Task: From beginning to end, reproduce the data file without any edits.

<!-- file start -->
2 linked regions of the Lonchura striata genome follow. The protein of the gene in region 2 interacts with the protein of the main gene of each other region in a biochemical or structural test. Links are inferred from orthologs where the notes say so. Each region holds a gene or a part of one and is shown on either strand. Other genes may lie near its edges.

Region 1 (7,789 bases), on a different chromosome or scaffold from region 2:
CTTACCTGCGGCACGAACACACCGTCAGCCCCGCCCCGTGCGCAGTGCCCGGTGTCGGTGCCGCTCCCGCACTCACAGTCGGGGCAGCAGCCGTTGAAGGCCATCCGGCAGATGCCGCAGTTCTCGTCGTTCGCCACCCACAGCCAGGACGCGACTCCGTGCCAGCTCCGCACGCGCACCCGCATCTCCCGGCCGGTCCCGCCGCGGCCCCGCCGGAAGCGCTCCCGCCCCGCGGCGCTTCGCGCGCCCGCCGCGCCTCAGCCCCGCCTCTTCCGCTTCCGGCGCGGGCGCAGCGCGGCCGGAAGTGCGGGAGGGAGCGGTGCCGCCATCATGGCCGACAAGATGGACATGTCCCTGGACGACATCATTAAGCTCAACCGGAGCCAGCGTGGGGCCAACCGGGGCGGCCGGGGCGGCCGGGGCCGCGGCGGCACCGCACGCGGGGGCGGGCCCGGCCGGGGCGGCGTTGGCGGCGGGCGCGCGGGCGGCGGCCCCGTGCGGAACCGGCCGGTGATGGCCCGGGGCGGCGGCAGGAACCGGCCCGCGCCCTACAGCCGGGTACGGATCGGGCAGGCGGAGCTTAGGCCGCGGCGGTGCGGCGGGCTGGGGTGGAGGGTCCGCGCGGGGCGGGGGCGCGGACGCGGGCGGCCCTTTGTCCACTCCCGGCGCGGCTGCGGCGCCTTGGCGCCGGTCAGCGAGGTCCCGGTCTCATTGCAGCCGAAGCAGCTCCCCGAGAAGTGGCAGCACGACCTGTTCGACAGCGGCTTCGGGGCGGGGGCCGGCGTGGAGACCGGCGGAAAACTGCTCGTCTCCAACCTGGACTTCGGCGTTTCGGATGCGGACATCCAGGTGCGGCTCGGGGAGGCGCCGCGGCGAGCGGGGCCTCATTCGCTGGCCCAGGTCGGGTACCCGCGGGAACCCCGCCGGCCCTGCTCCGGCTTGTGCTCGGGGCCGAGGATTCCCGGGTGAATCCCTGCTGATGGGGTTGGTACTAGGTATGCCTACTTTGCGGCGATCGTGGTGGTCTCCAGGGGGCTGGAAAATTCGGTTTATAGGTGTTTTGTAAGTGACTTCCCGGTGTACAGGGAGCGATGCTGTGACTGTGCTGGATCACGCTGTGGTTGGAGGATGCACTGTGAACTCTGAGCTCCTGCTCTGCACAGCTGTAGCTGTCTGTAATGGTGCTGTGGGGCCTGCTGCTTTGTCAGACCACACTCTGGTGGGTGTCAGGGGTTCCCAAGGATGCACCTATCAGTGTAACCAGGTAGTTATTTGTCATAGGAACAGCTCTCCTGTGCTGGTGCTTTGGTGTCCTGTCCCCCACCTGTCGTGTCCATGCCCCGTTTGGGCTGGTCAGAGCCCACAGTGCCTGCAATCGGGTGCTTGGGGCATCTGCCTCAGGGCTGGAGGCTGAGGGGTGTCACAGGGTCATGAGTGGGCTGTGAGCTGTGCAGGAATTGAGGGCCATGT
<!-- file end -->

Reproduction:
2 linked regions of the Lonchura striata genome follow. The protein of the gene in region 2 interacts with the protein of the main gene of each other region in a biochemical or structural test. Links are inferred from orthologs where the notes say so. Each region holds a gene or a part of one and is shown on either strand. Other genes may lie near its edges.

Region 1 (7,789 bases), on a different chromosome or scaffold from region 2:
CTTACCTGCGGCACGAACACACCGTCAGCCCCGCCCCGTGCGCAGTGCCCGGTGTCGGTGCCGCTCCCGCACTCACAGTCGGGGCAGCAGCCGTTGAAGGCCATCCGGCAGATGCCGCAGTTCTCGTCGTTCGCCACCCACAGCCAGGACGCGACTCCGTGCCAGCTCCGCACGCGCACCCGCATCTCCCGGCCGGTCCCGCCGCGGCCCCGCCGGAAGCGCTCCCGCCCCGCGGCGCTTCGCGCGCCCGCCGCGCCTCAGCCCCGCCTCTTCCGCTTCCGGCGCGGGCGCAGCGCGGCCGGAAGTGCGGGAGGGAGCGGTGCCGCCATCATGGCCGACAAGATGGACATGTCCCTGGACGACATCATTAAGCTCAACCGGAGCCAGCGTGGGGCCAACCGGGGCGGCCGGGGCGGCCGGGGCCGCGGCGGCACCGCACGCGGGGGCGGGCCCGGCCGGGGCGGCGTTGGCGGCGGGCGCGCGGGCGGCGGCCCCGTGCGGAACCGGCCGGTGATGGCCCGGGGCGGCGGCAGGAACCGGCCCGCGCCCTACAGCCGGGTACGGATCGGGCAGGCGGAGCTTAGGCCGCGGCGGTGCGGCGGGCTGGGGTGGAGGGTCCGCGCGGGGCGGGGGCGCGGACGCGGGCGGCCCTTTGTCCACTCCCGGCGCGGCTGCGGCGCCTTGGCGCCGGTCAGCGAGGTCCCGGTCTCATTGCAGCCGAAGCAGCTCCCCGAGAAGTGGCAGCACGACCTGTTCGACAGCGGCTTCGGGGCGGGGGCCGGCGTGGAGACCGGCGGAAAACTGCTCGTCTCCAACCTGGACTTCGGCGTTTCGGATGCGGACATCCAGGTGCGGCTCGGGGAGGCGCCGCGGCGAGCGGGGCCTCATTCGCTGGCCCAGGTCGGGTACCCGCGGGAACCCCGCCGGCCCTGCTCCGGCTTGTGCTCGGGGCCGAGGATTCCCGGGTGAATCCCTGCTGATGGGGTTGGTACTAGGTATGCCTACTTTGCGGCGATCGTGGTGGTCTCCAGGGGGCTGGAAAATTCGGTTTATAGGTGTTTTGTAAGTGACTTCCCGGTGTACAGGGAGCGATGCTGTGACTGTGCTGGATCACGCTGTGGTTGGAGGATGCACTGTGAACTCTGAGCTCCTGCTCTGCACAGCTGTAGCTGTCTGTAATGGTGCTGTGGGGCCTGCTGCTTTGTCAGACCACACTCTGGTGGGTGTCAGGGGTTCCCAAGGATGCACCTATCAGTGTAACCAGGTAGTTATTTGTCATAGGAACAGCTCTCCTGTGCTGGTGCTTTGGTGTCCTGTCCCCCACCTGTCGTGTCCATGCCCCGTTTGGGCTGGTCAGAGCCCACAGTGCCTGCAATCGGGTGCTTGGGGCATCTGCCTCAGGGCTGGAGGCTGAGGGGTGTCACAGGGTCATGAGTGGGCTGTGAGCTGTGCAGGAATTGAGGGCCATGT